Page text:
China Blue would be a great place to film a movie. It’s huge, and decorated in a sort of Jazz Age style, with lamps that have hanging crystals and other assorted vintage accessories. They’re owned by the same people as Midtown’s Cafe China and Williamsburg’s Birds Of A Feather, and focus on Shanghai-style food. Get any of the dumplings, the crispy eel, and the noodles with scallion sauce and dried shrimp. If you’re not into filming movies, it’s a great option for a big group dinner or private event.
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Racines is a really good place to drink wine, but this Tribeca restaurant is a really bad spot to eat food.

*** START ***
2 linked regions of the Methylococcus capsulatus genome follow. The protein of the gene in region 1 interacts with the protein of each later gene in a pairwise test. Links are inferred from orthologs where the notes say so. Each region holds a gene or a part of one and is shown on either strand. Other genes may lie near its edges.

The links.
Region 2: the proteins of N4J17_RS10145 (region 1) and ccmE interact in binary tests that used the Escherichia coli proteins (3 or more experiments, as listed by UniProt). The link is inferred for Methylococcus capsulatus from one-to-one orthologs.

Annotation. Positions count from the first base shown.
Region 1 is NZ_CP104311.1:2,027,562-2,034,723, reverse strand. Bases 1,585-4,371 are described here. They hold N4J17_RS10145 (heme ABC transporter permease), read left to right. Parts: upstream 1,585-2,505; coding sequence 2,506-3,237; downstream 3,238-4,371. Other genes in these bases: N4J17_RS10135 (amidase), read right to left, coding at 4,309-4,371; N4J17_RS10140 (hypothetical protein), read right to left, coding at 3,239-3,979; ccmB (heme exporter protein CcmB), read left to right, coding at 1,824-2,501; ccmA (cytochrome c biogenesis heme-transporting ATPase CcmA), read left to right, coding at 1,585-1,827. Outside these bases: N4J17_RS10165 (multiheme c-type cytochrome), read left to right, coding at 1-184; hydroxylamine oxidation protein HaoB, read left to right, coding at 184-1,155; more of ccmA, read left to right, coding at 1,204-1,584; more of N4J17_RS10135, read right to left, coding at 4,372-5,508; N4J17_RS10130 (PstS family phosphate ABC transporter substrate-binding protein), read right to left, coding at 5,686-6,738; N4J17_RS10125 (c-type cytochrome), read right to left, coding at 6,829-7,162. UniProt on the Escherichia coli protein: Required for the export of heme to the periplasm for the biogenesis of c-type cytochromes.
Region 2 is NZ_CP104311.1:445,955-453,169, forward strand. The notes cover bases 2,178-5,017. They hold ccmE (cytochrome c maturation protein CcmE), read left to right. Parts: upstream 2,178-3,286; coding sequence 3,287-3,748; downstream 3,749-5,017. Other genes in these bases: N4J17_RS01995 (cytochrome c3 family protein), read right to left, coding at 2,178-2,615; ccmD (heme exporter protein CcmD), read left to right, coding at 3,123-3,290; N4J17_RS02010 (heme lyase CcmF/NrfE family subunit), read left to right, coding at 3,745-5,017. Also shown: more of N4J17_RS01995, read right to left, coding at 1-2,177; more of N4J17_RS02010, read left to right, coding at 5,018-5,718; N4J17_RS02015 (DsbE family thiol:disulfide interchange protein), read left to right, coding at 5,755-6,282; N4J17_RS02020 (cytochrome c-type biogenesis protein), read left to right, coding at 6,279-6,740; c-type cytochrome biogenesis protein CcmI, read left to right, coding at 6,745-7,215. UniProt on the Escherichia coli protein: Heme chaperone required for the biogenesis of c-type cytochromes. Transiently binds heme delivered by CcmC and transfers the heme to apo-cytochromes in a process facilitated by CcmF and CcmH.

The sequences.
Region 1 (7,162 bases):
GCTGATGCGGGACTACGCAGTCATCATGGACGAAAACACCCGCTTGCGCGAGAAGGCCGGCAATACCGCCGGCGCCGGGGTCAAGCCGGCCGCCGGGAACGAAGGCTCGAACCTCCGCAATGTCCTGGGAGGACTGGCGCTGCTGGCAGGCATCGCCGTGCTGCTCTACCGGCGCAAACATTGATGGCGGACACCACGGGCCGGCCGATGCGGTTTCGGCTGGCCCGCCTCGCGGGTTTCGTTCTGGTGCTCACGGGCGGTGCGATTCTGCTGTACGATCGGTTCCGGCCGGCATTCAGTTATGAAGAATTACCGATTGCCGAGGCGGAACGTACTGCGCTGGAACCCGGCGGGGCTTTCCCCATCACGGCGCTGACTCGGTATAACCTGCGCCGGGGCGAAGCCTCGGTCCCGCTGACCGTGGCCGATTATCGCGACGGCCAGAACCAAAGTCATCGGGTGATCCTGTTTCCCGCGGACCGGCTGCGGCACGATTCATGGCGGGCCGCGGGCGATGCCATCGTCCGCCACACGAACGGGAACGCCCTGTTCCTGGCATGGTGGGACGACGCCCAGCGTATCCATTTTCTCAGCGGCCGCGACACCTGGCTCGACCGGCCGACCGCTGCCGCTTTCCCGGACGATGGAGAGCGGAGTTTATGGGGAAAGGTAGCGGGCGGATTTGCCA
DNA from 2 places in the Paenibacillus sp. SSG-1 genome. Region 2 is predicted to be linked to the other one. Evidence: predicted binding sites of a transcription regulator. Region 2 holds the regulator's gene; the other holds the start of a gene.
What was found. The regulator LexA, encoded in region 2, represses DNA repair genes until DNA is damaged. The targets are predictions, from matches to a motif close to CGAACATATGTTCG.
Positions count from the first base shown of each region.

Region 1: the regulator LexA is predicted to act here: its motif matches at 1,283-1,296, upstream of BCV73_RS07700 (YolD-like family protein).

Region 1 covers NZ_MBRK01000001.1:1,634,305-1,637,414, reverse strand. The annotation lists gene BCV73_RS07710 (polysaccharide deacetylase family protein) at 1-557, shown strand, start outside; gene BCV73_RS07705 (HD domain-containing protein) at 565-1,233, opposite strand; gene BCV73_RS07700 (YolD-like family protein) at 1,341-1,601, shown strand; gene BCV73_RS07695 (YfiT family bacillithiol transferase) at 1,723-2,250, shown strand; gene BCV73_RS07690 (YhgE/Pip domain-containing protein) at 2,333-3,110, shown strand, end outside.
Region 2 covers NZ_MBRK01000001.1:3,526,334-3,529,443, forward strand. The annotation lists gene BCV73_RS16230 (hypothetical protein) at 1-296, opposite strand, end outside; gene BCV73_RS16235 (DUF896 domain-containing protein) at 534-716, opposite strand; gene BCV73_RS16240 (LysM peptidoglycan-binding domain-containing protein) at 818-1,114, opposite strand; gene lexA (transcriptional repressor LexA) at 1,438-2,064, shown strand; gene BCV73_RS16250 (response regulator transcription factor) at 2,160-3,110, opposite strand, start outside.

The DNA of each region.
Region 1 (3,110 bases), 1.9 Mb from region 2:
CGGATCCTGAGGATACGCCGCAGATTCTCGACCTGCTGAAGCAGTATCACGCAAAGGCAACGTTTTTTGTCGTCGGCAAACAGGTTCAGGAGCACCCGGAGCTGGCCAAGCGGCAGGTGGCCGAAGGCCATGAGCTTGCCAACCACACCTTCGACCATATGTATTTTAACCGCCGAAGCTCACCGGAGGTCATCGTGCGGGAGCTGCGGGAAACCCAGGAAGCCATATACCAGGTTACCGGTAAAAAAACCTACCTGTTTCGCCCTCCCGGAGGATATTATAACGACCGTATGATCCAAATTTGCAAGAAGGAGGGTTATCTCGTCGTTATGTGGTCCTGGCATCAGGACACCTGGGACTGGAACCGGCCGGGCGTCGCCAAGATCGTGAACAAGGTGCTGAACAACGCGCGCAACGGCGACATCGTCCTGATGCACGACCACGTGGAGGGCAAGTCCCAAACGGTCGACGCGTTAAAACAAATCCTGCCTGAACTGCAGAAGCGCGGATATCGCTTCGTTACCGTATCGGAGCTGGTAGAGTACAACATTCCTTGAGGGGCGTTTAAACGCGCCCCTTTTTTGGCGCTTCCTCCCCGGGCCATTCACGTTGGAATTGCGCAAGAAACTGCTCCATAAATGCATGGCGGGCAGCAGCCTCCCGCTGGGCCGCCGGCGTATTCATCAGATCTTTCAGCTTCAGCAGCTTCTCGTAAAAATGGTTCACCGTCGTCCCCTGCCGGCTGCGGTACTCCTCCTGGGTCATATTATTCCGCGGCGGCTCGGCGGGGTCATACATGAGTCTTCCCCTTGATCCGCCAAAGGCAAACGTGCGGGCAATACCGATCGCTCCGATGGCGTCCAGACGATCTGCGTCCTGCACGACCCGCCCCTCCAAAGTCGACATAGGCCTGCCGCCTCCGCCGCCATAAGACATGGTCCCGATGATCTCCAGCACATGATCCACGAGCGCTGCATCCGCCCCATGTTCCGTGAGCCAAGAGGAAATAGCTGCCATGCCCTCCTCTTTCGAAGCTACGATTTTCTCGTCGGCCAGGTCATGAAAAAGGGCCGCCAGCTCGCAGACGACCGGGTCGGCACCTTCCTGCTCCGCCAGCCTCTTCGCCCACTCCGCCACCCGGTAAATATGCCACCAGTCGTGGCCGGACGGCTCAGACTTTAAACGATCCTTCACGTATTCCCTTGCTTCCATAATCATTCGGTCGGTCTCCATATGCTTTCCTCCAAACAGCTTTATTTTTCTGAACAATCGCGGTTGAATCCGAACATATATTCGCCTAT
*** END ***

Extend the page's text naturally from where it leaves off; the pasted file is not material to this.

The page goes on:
Yves has good atmosphere, we'll give it that. But if you're looking to spend money on dinner in Tribeca, there are much better options.
Family friendly, celeb-heavy and aesthetically pleasing, Bubby’s represents its Tribeca zip code hard. This is It’s one of the better known Chronic Brunch spots around town.
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99 Favor Taste
99 Favor Taste is a hot pot/Korean barbecue chain, and this location on St. Mark’s is open late every night. Stop by for a fun group dinner.
Red Paper Clip
Red Paper Clip serves a very good six-course tasting menu for $95 in a bare West Village space.
Great NY Noodletown
Great New York Noodletown is a late night eats classic. But beyond that, you can do better.
Suggested by our writers
The neighborhood sushi joint of the East Village, Takahachi is affordable and filled with regulars.
Tetsu is a Japanese restaurant in Tribeca from the chef behind Masa. It’s basically a stand-in for Nobu.
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